The primary end point or first stroke or systemic pulmonary embolic event occurred in 1.5% with warfarin, compared with 1.18% in the high dose edoxaban (HR 0.79; 97.5% CI 0.63-0.99, P<0.001). In the intention to treat there were trends favoring high dose edoxaban and unfavorable trends with the lower dose.

The principal safety end point of major bleeding occurred in 3.43% with warfarin versus 2.75% with high dose edoxaban (HR 0.86; 95% CI 0.71-0.91, P<0.001). 

Bottom line: Both high dose (60 mg) and low dose (30 mg) edoxaban were non-inferior to warfarin with prevention of stroke or systemic emboli, and were associated with significantly lower rates of bleeding and death from cardiovascular causes.

Currently it is approved for use in Japan.

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Category: Pharmacology & Therapeutics

Title: Cephalosporin Side Chains and Allergies

Keywords: Cephalosporin,penicillin,anaphylaxis,urticaria,cross sensitivity (PubMed Search)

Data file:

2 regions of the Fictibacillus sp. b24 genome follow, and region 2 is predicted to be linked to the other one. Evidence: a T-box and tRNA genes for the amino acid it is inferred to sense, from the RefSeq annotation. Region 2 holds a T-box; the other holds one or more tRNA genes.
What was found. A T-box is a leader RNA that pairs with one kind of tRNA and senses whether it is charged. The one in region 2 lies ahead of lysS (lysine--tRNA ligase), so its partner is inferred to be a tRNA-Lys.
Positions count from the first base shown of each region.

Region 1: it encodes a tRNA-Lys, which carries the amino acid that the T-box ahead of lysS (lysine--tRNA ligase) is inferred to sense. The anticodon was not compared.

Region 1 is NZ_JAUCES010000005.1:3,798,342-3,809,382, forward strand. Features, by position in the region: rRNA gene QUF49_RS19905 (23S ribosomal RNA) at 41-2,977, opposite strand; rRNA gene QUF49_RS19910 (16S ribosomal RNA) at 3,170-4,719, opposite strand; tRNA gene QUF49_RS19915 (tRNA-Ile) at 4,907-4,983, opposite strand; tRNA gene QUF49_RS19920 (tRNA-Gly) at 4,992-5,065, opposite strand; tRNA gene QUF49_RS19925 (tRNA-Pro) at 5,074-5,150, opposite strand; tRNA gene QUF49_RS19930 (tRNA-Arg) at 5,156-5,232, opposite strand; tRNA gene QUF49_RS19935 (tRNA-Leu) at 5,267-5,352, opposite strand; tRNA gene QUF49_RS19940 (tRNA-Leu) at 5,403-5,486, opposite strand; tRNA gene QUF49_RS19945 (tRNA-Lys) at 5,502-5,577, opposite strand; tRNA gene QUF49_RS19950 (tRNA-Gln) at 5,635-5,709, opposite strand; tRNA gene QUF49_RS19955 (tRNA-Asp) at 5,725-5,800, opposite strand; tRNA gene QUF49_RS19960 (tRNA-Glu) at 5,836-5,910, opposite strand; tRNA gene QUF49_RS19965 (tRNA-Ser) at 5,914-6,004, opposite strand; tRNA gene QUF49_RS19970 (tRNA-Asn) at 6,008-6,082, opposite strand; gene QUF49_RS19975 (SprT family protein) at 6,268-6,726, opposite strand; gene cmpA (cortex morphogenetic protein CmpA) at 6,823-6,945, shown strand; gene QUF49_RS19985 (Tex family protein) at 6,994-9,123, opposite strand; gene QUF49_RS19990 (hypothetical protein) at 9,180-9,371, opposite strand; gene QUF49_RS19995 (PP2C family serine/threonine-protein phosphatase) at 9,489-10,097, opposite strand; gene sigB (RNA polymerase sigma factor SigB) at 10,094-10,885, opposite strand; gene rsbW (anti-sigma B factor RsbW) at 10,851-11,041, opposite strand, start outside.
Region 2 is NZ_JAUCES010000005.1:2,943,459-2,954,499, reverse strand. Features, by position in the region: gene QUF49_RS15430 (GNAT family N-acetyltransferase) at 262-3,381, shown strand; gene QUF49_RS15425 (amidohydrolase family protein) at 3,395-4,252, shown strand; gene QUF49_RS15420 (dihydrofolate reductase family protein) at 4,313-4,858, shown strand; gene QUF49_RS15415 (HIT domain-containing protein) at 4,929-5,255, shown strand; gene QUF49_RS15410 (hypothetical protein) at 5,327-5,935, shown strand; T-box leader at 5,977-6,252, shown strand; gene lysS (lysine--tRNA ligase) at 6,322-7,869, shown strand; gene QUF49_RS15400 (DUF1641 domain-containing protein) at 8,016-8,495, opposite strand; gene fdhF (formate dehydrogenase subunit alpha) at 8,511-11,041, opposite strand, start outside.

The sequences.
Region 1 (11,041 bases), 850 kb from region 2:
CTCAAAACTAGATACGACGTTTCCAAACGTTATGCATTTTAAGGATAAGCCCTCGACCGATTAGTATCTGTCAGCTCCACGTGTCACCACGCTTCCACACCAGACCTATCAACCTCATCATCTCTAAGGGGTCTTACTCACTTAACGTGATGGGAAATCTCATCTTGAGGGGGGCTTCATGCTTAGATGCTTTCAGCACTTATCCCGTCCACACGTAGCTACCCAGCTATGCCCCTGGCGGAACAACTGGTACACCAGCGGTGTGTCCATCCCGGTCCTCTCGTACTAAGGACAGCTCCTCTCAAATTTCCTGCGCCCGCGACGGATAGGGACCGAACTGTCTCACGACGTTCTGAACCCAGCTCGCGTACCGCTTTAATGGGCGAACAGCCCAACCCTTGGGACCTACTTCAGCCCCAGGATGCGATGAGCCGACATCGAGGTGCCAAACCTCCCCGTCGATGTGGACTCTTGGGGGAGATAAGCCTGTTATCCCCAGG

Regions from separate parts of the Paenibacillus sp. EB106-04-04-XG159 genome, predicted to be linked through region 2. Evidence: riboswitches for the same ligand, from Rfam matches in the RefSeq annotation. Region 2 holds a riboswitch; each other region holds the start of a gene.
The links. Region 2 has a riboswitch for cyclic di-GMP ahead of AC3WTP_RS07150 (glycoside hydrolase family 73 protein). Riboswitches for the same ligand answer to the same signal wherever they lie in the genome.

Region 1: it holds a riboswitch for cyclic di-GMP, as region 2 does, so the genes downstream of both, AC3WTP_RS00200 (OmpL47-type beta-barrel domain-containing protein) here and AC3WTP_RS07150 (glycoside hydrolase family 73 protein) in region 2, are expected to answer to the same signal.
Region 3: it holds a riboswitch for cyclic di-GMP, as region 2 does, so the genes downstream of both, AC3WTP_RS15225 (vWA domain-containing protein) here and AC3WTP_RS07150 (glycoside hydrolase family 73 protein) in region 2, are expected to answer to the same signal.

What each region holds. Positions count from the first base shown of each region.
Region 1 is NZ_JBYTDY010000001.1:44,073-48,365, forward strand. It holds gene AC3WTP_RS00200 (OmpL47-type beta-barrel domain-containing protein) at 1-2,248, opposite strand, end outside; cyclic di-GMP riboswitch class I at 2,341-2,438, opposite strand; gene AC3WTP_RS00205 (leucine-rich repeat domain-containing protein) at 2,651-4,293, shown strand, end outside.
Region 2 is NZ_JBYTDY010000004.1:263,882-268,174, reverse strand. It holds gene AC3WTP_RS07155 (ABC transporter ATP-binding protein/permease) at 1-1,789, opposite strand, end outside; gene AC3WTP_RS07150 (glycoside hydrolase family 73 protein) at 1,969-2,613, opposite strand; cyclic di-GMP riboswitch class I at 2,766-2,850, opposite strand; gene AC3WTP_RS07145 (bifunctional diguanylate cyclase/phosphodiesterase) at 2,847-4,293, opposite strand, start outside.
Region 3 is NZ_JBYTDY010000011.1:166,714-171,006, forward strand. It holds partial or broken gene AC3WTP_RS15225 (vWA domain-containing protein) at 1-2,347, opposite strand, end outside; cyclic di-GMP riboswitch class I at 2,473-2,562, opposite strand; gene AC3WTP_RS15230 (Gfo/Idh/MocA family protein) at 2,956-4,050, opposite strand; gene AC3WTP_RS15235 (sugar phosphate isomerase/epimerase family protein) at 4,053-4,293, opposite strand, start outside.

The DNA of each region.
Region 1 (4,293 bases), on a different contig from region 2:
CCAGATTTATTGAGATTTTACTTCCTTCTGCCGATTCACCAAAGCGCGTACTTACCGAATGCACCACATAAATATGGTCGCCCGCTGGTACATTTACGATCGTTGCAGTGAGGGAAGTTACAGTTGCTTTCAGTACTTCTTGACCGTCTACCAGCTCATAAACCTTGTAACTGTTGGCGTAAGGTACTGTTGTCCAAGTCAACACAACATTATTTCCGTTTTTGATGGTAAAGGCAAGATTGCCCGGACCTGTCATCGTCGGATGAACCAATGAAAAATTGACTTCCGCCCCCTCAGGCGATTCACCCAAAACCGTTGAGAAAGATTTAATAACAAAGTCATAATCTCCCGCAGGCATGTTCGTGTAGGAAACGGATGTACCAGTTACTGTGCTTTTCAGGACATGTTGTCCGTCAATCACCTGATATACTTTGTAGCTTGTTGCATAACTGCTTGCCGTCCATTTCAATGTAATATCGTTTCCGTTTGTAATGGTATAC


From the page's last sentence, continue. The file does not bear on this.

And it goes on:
Posted: 11/7/2013 by Ellen Lemkin, MD, PharmD (Updated: 2/22/2024)
Click here to contact Ellen Lemkin, MD, PharmD

When patients with severe allergies to penicillin (urticarial, bronchospasm, anaphylaxis, angioedema) are excluded, the cross reactivity to cephalosporins is very low (approximately 0.1%)

The reaction is related to structures in the side chain, not the cyclical structure as thought in the past.

There are several cephalosporins with IDENTICAL side chains that should not be given to patients with allergies to specific penicillins, namely:

  • Penicillin:   do not give cefoxitin
  • Ampicillin:   do not give cefaclor or cephalexin
  • Amoxicillin: do not give cefadroxil or cefprozil

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Category: Pharmacology & Therapeutics

Title: Nail in the NAC Coffin for Prevention of Contrast-Induced Nephropathy

Keywords: contrast-induced nephropathy, n-acetylcysteine, NAC (PubMed Search)

Posted: 10/31/2013 by Bryan Hayes, PharmD (Emailed: 11/2/2013) (Updated: 11/2/2013)
Click here to contact Bryan Hayes, PharmD

A recent meta-analysis has called into question whether contrast-induced AKI even occurs after an IV dye load for radiologic imaging. [1] This conclusion is most certainly up for debate.

Irrespective of that conclusion, prevention of contrast-induced nephropathy is still important. Is there any benefit to using N-acetylcysteine over normal saline in the ED? Probably not according to a new study. [2]